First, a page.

Skip to main content

Setting sail for a flying start: Hornsea Project One construction is go!

INSTALLATION is underway at Hornsea Project One, set to become the world's largest offshore wind farm once complete in 2020.

Setting sail for a flying start: Hornsea Project One construction is go!

Jack-up vessel Innovation has taken the first load-out of monopiles - the giant steel tubes that are hammered into the seabed - out to the site, more than 120km off the East Yorkshire coast, while the first workers have been flown to meet the vessel from Humberside Airport.

Specialist company GeoSea is working closely with Ørsted, installing 174 foundations for the 1.2GW farm.

It is the first Round Three development to be brought forward off the Humber, the first wind farm over 1GW, and follows on from the pre-Christmas completion of installations at Race Bank. Both will be operated and maintained from Grimsby, where the Danish giant is ramping up employment to 500 as it develops out the further phases of the Hornsea cluster. 

The first load-out, co-ordinated this week, took place in Flushing, Holland, with the vessel sailing to site on Tuesday (January 24).

With it reaching the 400 sq km farm came the inaugural flight for CHC from Humberside Airport, taking five workers out and landing on the heli-deck of the vessel, seen below.

The leading provider to the oil and gas industry won its first major contract in renewables, as announced in September, and working with Uni-Fly will deliver the six-year deal covering the construction phase and the first five years of operations and maintenance. 

This includes a transfer service to take people from shore to the wind farm, as witnessed yesterday (Wednesday, January 24), and also smaller helicopters to transfer people and tools between the turbines and substations.

CHC’s regional director for Europe, Middle East and Africa, Mark Abbey, said: “I am delighted to see our service get underway. It is a privilege to be part of this landmark project.

“We continue to invest in our Humberside facilities, our equipment and training to take on unique projects just like this one and are eager to show how our business and technical skills can support this mission. This also helps drive CHC’s long-term strategy to broaden our range of services to the energy market and continue to grow our renewables service alongside our oil and gas, and Search and Rescue service.”

As reported, the 30-strong team could be expanded as it looks to establish a larger presence in the burgeoning industry.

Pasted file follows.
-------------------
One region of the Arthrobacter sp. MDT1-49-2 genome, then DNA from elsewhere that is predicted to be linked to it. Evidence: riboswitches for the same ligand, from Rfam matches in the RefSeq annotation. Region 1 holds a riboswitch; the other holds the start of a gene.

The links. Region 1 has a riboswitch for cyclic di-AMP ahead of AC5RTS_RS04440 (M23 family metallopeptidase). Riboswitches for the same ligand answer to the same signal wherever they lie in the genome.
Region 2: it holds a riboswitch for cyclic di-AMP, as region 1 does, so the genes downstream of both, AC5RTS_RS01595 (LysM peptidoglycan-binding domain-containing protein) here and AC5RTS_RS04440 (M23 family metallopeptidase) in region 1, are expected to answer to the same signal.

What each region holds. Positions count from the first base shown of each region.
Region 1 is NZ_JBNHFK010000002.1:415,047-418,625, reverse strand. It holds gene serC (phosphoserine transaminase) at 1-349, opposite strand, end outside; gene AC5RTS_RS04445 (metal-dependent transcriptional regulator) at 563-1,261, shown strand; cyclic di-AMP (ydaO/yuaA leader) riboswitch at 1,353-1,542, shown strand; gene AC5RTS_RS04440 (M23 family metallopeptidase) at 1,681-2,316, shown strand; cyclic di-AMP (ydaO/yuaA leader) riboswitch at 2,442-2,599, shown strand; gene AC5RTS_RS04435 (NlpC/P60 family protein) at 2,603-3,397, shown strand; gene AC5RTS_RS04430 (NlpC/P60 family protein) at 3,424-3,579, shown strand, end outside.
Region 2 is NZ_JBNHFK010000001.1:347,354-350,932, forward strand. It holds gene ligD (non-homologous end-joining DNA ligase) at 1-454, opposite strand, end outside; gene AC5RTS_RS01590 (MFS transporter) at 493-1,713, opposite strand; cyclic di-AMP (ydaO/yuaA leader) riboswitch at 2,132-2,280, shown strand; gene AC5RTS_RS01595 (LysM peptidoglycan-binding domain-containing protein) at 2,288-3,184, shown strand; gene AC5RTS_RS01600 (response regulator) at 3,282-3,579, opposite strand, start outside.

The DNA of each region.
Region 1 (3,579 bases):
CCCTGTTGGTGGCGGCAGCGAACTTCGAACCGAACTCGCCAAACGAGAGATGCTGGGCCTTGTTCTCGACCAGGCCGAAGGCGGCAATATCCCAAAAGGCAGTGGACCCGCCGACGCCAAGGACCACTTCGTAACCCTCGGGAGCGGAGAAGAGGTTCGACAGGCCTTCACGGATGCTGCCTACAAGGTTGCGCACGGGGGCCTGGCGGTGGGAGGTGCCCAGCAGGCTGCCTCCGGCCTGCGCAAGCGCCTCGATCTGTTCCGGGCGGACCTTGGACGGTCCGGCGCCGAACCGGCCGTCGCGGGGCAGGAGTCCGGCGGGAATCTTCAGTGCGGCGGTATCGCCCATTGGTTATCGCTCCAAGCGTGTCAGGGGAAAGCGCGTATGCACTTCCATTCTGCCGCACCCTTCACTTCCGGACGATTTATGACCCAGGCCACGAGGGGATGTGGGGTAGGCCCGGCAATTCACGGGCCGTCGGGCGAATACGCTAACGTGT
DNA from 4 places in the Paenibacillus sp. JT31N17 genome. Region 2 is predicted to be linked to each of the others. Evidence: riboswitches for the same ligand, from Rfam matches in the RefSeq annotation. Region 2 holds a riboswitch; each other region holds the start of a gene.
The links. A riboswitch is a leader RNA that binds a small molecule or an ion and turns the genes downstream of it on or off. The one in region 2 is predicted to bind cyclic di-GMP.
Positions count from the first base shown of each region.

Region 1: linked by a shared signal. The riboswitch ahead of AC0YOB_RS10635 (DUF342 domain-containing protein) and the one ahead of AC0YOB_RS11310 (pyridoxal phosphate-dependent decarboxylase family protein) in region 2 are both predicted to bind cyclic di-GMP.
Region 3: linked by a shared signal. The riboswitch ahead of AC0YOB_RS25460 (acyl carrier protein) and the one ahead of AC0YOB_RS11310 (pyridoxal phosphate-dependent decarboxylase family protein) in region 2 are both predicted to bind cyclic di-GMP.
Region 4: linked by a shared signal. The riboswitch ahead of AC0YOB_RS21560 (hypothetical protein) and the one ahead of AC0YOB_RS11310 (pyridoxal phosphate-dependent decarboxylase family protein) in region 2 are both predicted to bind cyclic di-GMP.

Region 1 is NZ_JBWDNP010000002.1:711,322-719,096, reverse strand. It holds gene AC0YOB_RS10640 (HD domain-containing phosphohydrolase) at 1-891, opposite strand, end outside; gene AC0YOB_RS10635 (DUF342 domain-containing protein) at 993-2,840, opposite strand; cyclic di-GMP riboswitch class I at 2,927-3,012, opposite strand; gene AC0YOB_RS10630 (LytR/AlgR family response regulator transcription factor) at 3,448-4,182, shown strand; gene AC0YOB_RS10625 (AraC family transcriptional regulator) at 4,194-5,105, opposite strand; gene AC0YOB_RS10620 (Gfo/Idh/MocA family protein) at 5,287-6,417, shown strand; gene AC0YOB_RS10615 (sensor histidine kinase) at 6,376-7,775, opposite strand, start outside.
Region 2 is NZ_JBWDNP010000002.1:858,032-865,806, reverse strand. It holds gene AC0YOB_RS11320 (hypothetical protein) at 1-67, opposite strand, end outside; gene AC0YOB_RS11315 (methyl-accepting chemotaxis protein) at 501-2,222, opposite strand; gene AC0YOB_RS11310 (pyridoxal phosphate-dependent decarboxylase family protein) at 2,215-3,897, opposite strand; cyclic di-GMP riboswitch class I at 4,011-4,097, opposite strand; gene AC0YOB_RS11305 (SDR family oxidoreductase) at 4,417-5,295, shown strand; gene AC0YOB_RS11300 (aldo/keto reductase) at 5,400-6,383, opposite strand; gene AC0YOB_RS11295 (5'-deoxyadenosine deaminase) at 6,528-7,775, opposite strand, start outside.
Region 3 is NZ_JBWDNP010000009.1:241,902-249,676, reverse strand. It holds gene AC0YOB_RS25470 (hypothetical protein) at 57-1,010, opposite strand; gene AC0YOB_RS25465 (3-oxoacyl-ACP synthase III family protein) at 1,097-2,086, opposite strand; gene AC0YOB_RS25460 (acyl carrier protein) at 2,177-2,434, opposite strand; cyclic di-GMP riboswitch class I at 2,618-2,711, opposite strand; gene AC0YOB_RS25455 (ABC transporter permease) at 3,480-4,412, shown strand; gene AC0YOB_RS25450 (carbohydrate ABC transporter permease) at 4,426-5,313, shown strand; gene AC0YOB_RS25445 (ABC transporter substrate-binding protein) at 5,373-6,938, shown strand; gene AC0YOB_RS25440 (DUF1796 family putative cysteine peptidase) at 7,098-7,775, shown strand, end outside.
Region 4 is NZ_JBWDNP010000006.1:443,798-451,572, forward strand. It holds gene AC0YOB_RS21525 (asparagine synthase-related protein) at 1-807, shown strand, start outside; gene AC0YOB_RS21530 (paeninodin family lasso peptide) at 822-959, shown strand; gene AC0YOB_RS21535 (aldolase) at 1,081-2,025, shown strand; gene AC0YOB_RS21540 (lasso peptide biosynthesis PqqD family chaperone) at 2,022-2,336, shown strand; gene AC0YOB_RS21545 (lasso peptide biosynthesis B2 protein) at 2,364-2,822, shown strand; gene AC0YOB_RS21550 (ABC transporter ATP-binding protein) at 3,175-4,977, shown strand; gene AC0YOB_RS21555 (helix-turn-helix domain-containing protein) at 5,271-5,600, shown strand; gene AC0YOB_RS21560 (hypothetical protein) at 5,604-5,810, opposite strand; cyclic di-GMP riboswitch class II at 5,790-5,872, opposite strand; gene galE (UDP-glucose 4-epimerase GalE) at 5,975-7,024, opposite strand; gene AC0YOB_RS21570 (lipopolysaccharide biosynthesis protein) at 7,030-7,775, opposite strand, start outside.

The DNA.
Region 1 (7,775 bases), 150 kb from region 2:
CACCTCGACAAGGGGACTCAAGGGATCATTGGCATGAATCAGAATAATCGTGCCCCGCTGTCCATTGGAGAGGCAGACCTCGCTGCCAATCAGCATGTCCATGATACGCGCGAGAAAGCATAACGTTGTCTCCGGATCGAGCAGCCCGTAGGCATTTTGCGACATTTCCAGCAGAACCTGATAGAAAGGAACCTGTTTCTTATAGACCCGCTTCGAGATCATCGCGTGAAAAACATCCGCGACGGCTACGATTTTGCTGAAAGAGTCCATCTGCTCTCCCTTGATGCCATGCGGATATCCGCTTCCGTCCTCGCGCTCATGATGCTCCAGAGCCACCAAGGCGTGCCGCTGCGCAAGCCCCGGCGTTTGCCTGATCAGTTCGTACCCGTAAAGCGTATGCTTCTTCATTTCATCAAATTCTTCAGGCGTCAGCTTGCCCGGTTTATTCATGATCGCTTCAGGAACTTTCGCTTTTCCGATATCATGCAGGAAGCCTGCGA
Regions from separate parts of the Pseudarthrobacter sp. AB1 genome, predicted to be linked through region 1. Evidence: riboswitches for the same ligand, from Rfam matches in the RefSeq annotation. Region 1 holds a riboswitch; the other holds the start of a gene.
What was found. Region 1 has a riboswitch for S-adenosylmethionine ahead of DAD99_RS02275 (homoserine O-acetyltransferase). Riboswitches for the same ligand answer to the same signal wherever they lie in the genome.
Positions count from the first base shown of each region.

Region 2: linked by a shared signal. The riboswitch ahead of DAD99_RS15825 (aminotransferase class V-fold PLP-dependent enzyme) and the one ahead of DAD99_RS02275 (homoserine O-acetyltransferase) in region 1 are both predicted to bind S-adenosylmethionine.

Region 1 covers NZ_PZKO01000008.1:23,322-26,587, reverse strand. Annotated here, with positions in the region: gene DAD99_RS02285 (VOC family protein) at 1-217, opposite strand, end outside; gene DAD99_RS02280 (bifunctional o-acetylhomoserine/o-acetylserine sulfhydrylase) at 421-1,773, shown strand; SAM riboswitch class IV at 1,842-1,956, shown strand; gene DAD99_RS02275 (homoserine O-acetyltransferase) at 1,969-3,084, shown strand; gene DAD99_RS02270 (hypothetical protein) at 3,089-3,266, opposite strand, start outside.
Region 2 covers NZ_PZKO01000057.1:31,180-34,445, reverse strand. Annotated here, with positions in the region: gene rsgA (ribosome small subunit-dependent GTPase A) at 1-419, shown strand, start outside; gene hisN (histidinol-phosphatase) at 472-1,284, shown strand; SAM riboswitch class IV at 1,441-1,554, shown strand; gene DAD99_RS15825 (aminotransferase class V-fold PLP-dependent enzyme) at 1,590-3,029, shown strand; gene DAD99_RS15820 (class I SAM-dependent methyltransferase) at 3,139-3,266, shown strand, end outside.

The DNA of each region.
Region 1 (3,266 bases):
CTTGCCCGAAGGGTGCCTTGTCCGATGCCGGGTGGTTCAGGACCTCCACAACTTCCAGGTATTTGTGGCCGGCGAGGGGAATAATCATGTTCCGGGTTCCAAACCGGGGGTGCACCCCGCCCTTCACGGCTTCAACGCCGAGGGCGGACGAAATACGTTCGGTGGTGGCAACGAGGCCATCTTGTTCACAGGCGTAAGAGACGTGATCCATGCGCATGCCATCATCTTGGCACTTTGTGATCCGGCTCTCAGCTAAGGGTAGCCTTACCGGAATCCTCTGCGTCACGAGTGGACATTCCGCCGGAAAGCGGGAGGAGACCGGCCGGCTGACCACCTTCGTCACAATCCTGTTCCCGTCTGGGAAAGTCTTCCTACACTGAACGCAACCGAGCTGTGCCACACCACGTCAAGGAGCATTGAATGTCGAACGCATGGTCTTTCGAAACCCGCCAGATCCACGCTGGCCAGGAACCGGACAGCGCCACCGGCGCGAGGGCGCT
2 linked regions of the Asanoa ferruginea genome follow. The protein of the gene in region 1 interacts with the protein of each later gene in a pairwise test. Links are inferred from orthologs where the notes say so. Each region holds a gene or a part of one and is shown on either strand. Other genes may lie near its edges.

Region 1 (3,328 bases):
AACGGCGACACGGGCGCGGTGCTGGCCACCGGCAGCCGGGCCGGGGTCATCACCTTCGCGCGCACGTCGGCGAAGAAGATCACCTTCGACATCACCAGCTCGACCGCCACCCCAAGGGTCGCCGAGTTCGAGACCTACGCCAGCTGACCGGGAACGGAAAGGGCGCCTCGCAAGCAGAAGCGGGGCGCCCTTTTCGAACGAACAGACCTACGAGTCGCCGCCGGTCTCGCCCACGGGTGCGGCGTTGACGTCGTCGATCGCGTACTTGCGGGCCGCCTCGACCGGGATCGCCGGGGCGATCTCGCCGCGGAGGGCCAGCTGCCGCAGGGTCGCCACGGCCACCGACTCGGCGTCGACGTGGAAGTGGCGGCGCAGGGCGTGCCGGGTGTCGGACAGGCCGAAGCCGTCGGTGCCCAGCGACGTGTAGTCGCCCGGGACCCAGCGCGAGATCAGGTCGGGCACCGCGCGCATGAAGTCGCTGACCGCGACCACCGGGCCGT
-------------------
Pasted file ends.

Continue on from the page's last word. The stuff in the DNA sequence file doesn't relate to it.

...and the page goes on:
Leonardo AW139 and AW169 helicopters will support the construction and support phases of the project.

Duncan Clark, Hornsea Project One programme director for Ørsted, said: “This is the first ever wind farm in the world to be built at this scale, and it is bringing great benefits to the UK and the Humber region.

“We’re thrilled to see UK companies being able to offer their services as we take huge strides in expanding the offshore wind sector here in the UK. It’s also great to see companies like CHC adapt their expertise from existing sectors to be part of the growing renewables industry, pioneering new working practices further offshore. ”

“The Humber region is also benefiting greatly; we’re investing millions in building the largest ever offshore wind operations and maintenance hub here, bringing skilled jobs to the area and engaging with young people to inspire them into STEM subjects.” 

Onshore, significant work continues, with a £25 million substation developed and reaching completion with all the heavy-duty electrical components installed at North Killingholme. 

Ørsted, formerly Dong Energy, has said that electrical testing and commissioning will take place over the next few months at the substation, with a view to introducing power in late 2018.

Linking that up to the wind farm, are cables skirting North East Lincolnshire to landfall at Horseshoe Point. 

Last summer saw the careful bypassing of sea defences, with Scunthorpe's AMS No-Dig, a horizontal drilling specialist, brought in. Three cable ducts were installed, about 200m in length and 450mm in diameter. 

Hornsea Project One is also the first development to bring power ashore on the South Bank of the Humber.

News Courtesy:

Key Facts

Latest News